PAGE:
Garfield said that what he took away from the film, personally, was “endless”.  “What I’ve been given by playing this role and being with Marty [Scorsese], being with Father Martin, doing the [Ignatian] exercises, it’s impossible to sum up.  I’ve been given so many different graces for the whole experience.  By the end of it, of filming, I [didn’t] even need the film to come out or for people to like it.  The year of preparation, those months making the film, were worth it.”[6] 

  Clearly, authenticity regarding Jesuitism was important to Scorsese.  He went to a lot of trouble to see to it.  The Jesuits were very obviously expecting great things from the film.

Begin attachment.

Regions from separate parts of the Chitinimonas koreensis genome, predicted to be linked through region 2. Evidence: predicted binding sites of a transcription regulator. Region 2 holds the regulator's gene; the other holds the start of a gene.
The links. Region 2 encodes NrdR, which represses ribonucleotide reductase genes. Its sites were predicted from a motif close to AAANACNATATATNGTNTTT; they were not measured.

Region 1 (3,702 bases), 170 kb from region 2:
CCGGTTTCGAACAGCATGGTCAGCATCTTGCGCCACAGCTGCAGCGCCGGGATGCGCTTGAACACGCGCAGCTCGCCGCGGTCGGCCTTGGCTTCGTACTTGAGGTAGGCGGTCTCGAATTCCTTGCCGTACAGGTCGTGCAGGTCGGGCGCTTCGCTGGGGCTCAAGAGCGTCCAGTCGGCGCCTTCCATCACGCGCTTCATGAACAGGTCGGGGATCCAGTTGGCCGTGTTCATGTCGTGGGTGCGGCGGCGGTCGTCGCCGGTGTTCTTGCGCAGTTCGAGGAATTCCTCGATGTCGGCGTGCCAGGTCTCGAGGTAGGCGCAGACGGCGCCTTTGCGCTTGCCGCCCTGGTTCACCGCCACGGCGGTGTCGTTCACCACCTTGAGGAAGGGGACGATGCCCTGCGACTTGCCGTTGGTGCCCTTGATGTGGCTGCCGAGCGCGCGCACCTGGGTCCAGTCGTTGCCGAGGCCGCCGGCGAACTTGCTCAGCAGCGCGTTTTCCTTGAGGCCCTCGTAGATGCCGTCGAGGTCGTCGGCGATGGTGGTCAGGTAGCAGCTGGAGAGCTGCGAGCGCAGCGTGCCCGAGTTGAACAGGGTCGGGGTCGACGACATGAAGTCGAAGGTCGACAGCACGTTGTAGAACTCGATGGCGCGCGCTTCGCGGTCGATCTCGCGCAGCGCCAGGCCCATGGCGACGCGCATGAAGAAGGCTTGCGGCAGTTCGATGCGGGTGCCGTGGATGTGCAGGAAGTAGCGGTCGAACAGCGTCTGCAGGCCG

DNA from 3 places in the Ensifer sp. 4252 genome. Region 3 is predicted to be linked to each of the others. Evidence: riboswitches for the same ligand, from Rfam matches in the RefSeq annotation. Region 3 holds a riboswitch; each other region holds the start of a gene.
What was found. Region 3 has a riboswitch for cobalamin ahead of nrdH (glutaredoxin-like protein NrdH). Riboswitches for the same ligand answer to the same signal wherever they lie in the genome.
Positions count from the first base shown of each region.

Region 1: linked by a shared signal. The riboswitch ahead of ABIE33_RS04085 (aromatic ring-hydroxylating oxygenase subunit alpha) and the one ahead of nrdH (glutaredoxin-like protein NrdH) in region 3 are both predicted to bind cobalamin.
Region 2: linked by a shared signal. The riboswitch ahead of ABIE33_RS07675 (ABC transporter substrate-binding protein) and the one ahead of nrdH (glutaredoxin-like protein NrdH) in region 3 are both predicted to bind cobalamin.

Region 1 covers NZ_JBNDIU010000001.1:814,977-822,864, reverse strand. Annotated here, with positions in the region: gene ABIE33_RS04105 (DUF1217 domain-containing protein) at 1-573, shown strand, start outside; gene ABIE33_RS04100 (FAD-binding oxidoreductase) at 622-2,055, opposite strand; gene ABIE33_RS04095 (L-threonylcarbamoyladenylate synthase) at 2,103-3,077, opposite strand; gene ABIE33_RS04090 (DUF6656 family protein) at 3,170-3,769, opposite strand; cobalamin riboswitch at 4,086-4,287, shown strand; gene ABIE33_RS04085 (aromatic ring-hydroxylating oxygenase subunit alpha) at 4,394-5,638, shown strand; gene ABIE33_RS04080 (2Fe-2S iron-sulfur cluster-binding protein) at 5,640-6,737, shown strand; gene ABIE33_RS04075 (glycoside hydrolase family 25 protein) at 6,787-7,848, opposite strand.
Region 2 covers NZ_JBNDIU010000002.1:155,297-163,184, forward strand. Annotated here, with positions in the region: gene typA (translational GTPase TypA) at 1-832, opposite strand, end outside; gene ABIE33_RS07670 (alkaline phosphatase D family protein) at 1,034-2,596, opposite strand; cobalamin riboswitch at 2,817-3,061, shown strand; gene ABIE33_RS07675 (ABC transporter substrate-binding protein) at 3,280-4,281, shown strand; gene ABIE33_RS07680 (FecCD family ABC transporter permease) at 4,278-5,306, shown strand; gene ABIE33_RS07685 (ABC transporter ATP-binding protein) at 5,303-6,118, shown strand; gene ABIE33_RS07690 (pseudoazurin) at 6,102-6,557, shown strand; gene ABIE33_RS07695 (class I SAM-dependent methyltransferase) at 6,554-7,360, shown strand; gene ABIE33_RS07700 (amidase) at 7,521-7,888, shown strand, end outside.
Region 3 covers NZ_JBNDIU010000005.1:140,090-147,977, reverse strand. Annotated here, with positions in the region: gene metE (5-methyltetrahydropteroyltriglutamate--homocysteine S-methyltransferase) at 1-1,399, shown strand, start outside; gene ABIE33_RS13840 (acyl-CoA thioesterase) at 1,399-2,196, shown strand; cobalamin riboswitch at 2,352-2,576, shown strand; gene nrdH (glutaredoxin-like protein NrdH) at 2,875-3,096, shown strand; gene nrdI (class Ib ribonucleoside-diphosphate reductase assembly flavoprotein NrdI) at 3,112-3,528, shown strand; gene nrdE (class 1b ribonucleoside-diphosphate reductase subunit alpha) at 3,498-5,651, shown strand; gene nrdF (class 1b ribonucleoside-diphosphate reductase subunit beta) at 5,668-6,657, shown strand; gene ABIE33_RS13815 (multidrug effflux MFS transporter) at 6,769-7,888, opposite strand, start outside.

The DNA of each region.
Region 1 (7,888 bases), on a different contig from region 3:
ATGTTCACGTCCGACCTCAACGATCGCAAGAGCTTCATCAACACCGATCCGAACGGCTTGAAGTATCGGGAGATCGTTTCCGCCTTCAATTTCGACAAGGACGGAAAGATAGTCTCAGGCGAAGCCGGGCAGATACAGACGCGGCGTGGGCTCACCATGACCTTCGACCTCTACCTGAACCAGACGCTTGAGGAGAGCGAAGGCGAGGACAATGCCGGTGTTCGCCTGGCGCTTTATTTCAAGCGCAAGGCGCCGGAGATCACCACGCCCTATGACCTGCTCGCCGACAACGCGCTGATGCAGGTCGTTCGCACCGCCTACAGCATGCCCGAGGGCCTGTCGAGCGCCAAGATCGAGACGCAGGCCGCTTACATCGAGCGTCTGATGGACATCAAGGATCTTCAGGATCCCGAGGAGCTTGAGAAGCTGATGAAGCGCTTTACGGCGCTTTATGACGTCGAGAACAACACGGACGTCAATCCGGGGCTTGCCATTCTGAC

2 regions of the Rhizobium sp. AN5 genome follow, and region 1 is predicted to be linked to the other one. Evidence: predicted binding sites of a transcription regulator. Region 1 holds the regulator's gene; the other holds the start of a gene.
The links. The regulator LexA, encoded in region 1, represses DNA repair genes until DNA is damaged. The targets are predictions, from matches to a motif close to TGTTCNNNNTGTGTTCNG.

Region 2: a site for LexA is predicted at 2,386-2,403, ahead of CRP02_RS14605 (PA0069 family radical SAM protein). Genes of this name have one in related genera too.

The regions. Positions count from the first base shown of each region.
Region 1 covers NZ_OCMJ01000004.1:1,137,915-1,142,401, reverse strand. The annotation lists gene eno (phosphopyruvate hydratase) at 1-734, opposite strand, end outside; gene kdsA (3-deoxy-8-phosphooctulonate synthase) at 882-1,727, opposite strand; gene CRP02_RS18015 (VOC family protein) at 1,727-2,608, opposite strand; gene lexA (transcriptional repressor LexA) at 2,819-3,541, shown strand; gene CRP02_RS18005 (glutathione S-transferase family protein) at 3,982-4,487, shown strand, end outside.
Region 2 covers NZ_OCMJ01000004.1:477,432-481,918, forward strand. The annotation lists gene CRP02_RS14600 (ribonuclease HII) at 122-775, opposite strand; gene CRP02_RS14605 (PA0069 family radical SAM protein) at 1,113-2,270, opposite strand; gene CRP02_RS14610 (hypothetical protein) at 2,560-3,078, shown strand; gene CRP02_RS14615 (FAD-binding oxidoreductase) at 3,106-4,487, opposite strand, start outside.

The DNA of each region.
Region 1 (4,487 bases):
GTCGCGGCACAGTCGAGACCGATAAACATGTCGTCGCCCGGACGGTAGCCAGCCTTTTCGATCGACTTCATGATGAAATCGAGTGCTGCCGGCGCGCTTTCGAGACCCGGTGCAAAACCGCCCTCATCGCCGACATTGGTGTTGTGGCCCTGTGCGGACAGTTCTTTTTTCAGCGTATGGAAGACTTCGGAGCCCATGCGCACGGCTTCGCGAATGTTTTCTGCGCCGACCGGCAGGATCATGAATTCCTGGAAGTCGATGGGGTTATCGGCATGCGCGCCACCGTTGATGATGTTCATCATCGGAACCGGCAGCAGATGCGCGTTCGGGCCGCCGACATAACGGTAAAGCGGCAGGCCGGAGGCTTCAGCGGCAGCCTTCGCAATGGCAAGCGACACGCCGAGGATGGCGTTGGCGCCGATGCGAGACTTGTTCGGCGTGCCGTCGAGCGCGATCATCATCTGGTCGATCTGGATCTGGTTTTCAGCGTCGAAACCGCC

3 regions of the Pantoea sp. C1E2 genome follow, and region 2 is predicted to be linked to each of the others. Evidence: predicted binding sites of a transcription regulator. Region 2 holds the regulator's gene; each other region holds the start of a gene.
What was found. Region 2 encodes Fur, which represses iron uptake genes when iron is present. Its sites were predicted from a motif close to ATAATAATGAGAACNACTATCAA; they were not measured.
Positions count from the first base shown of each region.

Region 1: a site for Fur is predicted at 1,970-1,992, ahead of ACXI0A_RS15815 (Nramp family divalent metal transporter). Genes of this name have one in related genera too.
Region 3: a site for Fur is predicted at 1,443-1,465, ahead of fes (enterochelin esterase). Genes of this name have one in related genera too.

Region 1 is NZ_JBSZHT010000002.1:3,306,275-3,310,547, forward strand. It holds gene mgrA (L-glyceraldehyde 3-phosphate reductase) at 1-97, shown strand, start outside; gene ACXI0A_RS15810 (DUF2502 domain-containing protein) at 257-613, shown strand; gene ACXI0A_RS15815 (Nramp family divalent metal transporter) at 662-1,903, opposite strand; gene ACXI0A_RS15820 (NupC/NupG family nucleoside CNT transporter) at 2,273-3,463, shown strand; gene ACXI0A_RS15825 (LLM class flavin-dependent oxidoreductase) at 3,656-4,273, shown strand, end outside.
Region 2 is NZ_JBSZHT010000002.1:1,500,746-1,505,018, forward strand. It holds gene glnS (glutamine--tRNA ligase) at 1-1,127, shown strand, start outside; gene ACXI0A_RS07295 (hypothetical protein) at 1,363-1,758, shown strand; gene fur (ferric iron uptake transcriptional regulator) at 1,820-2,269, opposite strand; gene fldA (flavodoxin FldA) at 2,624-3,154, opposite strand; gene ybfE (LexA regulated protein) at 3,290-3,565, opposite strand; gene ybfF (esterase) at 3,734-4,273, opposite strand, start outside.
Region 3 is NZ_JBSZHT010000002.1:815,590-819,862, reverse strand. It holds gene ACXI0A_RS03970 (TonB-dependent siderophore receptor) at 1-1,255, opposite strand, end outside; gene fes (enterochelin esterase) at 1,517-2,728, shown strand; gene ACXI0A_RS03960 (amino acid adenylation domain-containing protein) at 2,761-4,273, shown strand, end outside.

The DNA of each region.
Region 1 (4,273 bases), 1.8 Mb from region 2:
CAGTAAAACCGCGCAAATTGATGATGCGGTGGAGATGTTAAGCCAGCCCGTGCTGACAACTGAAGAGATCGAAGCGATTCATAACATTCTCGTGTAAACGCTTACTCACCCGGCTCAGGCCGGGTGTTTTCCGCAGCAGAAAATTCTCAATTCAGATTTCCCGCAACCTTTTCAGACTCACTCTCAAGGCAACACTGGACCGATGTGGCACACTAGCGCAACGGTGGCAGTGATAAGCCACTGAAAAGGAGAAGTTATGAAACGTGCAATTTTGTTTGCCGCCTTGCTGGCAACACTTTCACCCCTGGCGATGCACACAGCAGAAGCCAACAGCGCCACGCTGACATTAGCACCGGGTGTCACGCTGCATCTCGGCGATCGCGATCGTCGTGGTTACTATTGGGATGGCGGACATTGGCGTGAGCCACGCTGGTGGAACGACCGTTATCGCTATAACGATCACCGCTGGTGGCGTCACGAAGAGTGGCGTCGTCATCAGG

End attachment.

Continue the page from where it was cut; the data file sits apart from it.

Before the film’s premiere, Scorsese met with the most famous living Jesuit on earth, Francis I.  The director brought his wife and two daughters to the meeting, along with the film’s producer and his wife.

  During the traditional exchange of gifts, Scorsese gave the pope a religious picture, saying as he did so: “This is a Japanese artist from the 17th century, and the original is in the 26 Martyr (Museum).  But this is the most revered image for the hidden Christians.  This is with the Jesuits.  We used this for research in our film.”[7]